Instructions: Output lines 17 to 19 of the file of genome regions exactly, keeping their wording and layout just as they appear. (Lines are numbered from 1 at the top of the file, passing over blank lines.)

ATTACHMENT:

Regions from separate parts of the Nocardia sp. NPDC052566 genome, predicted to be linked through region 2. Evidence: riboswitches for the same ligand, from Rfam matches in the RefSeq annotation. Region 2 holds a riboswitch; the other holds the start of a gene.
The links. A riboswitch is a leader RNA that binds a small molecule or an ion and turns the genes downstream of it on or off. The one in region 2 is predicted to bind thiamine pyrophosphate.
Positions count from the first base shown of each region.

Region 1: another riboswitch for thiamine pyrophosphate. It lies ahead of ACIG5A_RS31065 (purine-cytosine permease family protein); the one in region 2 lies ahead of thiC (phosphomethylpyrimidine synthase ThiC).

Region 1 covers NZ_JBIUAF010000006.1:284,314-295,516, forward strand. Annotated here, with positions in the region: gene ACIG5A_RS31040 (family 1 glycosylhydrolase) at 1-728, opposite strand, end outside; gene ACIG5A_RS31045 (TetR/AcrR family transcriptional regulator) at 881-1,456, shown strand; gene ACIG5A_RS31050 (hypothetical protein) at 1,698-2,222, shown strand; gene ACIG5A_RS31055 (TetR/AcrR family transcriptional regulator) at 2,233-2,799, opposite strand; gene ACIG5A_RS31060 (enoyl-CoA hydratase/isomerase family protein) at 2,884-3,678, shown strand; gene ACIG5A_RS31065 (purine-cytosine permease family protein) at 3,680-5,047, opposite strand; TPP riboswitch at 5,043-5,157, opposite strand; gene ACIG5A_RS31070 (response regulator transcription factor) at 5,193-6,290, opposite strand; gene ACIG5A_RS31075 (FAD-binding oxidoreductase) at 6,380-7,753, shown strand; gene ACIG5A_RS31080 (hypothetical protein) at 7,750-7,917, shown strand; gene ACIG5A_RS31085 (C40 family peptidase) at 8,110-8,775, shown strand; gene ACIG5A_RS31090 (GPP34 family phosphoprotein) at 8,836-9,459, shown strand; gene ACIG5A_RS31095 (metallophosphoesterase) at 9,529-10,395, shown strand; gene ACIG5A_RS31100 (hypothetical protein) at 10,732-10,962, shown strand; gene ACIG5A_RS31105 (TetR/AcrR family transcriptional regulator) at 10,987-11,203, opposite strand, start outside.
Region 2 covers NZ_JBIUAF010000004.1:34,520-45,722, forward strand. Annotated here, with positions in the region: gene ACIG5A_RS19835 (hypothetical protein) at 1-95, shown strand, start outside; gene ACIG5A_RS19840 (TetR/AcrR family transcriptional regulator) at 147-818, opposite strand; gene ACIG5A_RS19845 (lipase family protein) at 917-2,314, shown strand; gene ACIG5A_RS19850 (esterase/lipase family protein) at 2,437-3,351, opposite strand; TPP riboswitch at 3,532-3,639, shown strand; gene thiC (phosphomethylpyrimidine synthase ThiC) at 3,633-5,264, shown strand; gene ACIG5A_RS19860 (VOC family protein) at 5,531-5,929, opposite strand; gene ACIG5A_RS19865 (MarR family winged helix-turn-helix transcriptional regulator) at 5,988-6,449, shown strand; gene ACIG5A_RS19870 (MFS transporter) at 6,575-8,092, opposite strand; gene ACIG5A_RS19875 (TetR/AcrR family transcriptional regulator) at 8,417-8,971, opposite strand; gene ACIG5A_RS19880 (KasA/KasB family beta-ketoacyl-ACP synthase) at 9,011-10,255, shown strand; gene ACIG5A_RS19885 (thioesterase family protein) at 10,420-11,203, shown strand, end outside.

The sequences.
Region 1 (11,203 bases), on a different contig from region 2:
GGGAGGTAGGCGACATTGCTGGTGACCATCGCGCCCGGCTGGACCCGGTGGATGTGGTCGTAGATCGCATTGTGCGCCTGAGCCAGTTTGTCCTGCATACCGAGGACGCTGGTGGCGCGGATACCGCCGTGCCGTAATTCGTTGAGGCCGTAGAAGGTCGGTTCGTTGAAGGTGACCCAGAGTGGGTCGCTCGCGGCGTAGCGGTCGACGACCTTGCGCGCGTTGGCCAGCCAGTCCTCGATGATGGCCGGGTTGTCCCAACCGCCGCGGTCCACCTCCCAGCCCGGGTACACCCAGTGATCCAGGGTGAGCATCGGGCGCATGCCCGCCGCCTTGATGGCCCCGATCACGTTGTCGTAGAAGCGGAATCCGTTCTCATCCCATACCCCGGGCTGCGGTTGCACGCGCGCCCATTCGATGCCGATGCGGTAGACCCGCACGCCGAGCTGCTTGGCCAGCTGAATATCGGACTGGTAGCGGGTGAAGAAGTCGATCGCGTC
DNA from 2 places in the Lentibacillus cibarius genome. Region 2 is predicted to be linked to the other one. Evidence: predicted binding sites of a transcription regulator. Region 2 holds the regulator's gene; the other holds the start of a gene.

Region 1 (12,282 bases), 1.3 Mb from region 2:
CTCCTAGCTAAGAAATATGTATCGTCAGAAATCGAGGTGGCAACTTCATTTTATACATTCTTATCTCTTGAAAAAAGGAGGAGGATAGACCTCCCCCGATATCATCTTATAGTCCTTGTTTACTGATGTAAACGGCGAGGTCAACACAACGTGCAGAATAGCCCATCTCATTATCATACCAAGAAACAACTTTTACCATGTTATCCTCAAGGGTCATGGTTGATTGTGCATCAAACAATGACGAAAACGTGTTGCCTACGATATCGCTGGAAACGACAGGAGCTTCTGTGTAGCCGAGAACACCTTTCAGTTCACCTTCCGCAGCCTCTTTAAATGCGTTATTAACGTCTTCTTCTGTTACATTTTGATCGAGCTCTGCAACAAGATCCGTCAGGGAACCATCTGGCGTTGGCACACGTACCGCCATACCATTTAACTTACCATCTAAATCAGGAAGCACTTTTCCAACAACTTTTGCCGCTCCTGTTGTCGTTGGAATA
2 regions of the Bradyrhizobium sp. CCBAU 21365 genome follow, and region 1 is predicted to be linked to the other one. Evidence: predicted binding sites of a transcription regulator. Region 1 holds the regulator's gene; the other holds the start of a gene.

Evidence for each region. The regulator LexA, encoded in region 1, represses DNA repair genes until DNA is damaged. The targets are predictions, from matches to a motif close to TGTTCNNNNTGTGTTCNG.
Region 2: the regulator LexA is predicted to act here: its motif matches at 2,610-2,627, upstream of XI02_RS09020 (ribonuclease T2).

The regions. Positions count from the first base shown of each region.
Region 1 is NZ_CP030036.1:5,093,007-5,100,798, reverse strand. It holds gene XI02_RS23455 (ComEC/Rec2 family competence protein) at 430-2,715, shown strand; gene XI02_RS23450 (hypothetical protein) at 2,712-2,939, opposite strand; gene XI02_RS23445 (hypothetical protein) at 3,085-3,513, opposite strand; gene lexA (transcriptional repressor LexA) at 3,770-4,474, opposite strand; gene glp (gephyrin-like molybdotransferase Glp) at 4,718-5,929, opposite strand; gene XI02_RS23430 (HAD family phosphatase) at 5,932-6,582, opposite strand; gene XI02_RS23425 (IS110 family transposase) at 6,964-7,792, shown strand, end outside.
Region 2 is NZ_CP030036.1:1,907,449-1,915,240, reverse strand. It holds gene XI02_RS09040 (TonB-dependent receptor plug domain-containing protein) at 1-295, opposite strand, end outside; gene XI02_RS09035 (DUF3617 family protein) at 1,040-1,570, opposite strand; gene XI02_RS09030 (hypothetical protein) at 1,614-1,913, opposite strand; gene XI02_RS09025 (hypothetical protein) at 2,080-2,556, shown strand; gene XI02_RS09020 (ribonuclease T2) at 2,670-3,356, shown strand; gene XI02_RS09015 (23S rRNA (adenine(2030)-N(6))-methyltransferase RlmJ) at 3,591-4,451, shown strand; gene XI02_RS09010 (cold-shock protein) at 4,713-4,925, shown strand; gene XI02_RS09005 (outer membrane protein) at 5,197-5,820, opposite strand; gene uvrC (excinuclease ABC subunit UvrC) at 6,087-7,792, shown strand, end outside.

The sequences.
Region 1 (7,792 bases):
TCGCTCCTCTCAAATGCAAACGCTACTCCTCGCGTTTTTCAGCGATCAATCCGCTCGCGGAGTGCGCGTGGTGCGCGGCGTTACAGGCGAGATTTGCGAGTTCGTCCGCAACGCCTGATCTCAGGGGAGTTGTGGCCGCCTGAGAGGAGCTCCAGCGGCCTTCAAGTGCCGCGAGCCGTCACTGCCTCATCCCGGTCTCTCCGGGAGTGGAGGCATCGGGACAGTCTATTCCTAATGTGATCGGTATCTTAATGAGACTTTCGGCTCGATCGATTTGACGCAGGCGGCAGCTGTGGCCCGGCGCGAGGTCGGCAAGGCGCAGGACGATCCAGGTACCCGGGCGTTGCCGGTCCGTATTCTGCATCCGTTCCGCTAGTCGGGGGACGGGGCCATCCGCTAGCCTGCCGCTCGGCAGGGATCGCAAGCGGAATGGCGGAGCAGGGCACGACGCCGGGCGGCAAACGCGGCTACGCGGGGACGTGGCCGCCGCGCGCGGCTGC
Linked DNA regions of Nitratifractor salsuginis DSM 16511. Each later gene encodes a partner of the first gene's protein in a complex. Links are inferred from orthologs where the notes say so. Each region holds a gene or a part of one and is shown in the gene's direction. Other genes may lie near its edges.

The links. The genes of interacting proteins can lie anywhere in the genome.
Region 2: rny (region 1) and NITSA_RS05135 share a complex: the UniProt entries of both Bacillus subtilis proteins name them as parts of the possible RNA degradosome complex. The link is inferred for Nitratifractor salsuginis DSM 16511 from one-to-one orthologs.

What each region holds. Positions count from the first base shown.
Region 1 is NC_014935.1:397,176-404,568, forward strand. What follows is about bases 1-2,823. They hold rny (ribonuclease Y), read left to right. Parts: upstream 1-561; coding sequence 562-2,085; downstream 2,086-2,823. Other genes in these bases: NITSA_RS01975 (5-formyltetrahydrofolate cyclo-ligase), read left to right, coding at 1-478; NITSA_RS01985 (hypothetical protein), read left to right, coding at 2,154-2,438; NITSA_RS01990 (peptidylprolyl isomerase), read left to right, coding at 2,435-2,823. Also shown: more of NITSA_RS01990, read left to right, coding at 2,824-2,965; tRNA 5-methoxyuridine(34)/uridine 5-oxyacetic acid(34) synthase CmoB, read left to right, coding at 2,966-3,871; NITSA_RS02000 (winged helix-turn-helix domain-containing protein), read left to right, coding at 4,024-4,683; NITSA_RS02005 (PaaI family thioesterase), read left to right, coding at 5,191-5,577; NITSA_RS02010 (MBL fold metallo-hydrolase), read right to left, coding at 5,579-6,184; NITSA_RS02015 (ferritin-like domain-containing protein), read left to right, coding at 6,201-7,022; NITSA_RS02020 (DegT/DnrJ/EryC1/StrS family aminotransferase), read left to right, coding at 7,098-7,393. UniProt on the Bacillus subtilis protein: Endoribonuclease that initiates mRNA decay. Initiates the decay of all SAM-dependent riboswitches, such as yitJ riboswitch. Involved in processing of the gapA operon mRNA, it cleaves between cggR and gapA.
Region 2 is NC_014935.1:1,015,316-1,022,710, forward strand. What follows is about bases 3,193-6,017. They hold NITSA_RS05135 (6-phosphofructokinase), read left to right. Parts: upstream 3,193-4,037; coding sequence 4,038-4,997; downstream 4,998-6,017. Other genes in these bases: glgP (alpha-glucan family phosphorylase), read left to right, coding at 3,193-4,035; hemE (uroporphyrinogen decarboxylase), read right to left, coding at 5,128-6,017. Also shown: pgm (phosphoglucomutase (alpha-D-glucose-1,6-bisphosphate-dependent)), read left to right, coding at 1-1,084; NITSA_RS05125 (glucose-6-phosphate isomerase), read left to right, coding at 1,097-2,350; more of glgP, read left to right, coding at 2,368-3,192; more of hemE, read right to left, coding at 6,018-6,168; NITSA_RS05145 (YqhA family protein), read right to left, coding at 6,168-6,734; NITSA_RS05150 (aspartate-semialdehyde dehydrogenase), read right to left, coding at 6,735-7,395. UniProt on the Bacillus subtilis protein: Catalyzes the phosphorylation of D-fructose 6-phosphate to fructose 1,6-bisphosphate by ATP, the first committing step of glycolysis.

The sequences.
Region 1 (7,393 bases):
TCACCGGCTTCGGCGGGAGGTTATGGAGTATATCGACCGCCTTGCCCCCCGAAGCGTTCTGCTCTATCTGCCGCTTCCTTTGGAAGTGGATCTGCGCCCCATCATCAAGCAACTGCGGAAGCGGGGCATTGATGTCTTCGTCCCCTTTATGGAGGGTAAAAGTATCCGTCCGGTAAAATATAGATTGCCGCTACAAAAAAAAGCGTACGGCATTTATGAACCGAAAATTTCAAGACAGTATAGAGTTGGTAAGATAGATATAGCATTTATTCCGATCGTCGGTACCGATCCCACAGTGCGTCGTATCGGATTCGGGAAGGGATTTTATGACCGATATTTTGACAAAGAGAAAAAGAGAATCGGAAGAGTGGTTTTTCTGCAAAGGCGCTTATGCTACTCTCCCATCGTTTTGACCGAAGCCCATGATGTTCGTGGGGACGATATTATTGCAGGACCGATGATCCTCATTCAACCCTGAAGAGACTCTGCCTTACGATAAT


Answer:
Region 1 is NZ_CP030036.1:5,093,007-5,100,798, reverse strand. It holds gene XI02_RS23455 (ComEC/Rec2 family competence protein) at 430-2,715, shown strand; gene XI02_RS23450 (hypothetical protein) at 2,712-2,939, opposite strand; gene XI02_RS23445 (hypothetical protein) at 3,085-3,513, opposite strand; gene lexA (transcriptional repressor LexA) at 3,770-4,474, opposite strand; gene glp (gephyrin-like molybdotransferase Glp) at 4,718-5,929, opposite strand; gene XI02_RS23430 (HAD family phosphatase) at 5,932-6,582, opposite strand; gene XI02_RS23425 (IS110 family transposase) at 6,964-7,792, shown strand, end outside.
Region 2 is NZ_CP030036.1:1,907,449-1,915,240, reverse strand. It holds gene XI02_RS09040 (TonB-dependent receptor plug domain-containing protein) at 1-295, opposite strand, end outside; gene XI02_RS09035 (DUF3617 family protein) at 1,040-1,570, opposite strand; gene XI02_RS09030 (hypothetical protein) at 1,614-1,913, opposite strand; gene XI02_RS09025 (hypothetical protein) at 2,080-2,556, shown strand; gene XI02_RS09020 (ribonuclease T2) at 2,670-3,356, shown strand; gene XI02_RS09015 (23S rRNA (adenine(2030)-N(6))-methyltransferase RlmJ) at 3,591-4,451, shown strand; gene XI02_RS09010 (cold-shock protein) at 4,713-4,925, shown strand; gene XI02_RS09005 (outer membrane protein) at 5,197-5,820, opposite strand; gene uvrC (excinuclease ABC subunit UvrC) at 6,087-7,792, shown strand, end outside.

The sequences.